When we clean out our things, we free ourselves up. That stuff, in both its physical and non-physical form, is blocking us. It’s taking up too much space in our homes, on our phones, and in our heads. It makes us distant and distracted, and that means we’re guarded and disconnected. When all that we are seeking is connection.
So often, we enslave ourselves in comfort, habits, and addictions and feel no urgency to change. We enslave ourselves to things that feel good, that give us a temporary energy of happiness, but it is just that: fleeting. Rav Berg reminds us that the only true happiness comes from the Creator. Our “fixes,” be it procrastination, buying things we don’t need, or gossiping, are all examples of things standing in the way of our connection with the Creator and ultimately our freedom.
Changing your consciousness begins by actively desiring and striving to be the person you one day want to be. See yourself in the future, and not just any future, in a perfect version of the future you desire. See the end game, not the minute-to-minute, day-to-day. Doing this helps us to see beyond the tasks we’re putting off and the actions we’re afraid to take. Only through this consciousness will you be able to clean up not just the areas collecting dust, but the areas collecting negativity, as well.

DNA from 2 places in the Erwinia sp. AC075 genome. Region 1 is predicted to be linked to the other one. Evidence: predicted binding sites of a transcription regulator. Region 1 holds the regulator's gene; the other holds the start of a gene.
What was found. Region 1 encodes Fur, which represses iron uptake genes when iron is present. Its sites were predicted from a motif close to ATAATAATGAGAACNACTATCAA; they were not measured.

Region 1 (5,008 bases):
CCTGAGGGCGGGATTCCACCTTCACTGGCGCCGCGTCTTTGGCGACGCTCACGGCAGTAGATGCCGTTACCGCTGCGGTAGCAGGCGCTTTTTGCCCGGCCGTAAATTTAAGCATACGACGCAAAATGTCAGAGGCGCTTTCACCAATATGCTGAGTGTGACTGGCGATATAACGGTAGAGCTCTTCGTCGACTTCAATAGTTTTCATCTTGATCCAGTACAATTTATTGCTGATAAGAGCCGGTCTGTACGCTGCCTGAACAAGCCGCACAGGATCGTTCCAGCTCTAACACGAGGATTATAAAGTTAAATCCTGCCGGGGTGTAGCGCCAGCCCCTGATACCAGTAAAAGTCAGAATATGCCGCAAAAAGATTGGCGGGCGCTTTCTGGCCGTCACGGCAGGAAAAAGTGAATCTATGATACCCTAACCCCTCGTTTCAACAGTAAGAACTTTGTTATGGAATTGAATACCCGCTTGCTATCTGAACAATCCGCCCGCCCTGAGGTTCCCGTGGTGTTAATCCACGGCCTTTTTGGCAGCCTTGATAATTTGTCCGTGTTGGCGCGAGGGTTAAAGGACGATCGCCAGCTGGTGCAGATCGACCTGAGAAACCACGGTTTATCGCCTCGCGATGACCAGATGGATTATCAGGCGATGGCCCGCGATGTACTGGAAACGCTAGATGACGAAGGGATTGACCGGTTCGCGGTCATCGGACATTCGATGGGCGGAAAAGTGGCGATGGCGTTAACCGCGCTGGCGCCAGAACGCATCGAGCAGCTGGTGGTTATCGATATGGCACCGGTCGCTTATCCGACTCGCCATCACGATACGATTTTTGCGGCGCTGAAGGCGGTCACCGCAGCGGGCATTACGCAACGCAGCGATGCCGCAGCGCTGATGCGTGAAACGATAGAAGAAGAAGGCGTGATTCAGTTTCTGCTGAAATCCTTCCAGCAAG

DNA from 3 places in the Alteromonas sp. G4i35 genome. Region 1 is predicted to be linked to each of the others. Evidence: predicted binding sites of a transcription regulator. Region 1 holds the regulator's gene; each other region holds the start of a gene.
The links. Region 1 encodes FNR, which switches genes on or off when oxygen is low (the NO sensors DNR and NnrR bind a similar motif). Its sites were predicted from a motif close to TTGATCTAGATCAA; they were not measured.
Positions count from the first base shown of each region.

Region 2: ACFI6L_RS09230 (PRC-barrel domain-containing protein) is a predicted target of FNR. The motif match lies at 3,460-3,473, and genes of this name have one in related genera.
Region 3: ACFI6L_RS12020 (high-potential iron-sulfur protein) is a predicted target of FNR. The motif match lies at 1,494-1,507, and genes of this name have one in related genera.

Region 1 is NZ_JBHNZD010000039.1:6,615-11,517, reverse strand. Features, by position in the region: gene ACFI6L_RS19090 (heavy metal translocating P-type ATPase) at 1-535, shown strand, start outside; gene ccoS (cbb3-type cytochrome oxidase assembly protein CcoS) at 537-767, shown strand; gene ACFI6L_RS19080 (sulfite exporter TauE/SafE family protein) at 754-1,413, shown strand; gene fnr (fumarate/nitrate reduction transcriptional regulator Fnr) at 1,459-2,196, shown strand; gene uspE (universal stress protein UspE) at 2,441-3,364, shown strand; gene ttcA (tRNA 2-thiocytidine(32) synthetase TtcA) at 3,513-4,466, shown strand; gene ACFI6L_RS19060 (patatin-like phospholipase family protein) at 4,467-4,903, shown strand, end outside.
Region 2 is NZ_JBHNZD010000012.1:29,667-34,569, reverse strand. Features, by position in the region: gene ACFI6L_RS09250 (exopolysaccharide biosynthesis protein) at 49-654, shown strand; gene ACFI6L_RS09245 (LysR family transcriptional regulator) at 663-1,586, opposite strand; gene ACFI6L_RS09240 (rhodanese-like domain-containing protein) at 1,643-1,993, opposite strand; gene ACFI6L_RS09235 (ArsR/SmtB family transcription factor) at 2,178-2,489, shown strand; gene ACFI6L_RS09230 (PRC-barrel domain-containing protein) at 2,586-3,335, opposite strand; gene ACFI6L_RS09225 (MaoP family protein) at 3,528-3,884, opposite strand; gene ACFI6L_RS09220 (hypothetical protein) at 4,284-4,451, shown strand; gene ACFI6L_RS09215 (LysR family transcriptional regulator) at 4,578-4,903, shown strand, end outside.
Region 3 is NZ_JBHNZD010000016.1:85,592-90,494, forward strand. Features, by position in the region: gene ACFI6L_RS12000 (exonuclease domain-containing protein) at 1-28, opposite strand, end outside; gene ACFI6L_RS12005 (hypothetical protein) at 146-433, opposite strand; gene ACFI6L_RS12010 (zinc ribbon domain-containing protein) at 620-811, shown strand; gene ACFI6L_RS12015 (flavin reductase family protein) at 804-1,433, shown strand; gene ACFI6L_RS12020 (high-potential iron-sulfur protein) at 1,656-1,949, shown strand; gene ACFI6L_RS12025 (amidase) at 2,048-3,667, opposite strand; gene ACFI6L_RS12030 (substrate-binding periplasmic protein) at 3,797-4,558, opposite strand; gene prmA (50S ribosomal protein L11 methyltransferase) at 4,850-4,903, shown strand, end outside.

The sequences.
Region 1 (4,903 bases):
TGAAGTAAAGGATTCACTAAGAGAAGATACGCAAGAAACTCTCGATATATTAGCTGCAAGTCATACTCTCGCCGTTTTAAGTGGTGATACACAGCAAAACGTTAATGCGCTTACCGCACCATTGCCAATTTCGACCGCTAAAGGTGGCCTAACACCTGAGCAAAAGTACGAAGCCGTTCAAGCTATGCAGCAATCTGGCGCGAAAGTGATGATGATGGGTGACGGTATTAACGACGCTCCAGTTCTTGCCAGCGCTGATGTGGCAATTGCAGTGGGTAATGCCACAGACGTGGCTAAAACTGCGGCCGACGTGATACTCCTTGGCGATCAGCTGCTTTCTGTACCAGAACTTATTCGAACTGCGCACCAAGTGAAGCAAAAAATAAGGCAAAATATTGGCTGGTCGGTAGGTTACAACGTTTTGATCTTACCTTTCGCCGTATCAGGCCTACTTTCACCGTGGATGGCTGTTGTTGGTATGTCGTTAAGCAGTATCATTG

Today, as we observe Rosh Hashanah and we connect to the other holidays in this month, use the energy to stop and assess your endeavors. What actions or thoughts are contributing to clutter both in your life and your mind? Are you an agent of sharing and change or do you contribute to negativity and strife? Wherever your consciousness is, you and all of your energy will follow. Are you only taking in the moment or the day, or are you taking into account the perfection of the future? Stop ten, twenty, or thirty times a day and find a way to shift your consciousness. It can even be deciding to see your challenges in a new light.
Those 40,000 emails ended up being a blessing. A number that truly did a number on me. Try looking at something you’re resistant to as a blessing, an opportunity, an invitation to clear out some old thought patterns, limiting beliefs, and ways of being. You won’t be eaten alive by the clutter, and you won’t drown in the sea of unopened mail. All you’ll find on the other side is clarity, deeper awareness, and a new, liberated consciousness.
When our minds are clear, we are better able to connect fully to the Light. As we nurture this connection within ourselves, we can experience that deeper connection with everyone and everything in our lives. We aren’t able to do that when our minds are full of stress or fear, and it’s up to us to clear them out. Even if it’s just one email at a time.
THOUGHT INTO ACTION
Choose one area of your life right now that needs a good decluttering and set a date on the calendar. Clear your schedule and commit to a full clean out. Notice what you find as you begin to sift through and throw out all the things you no longer need.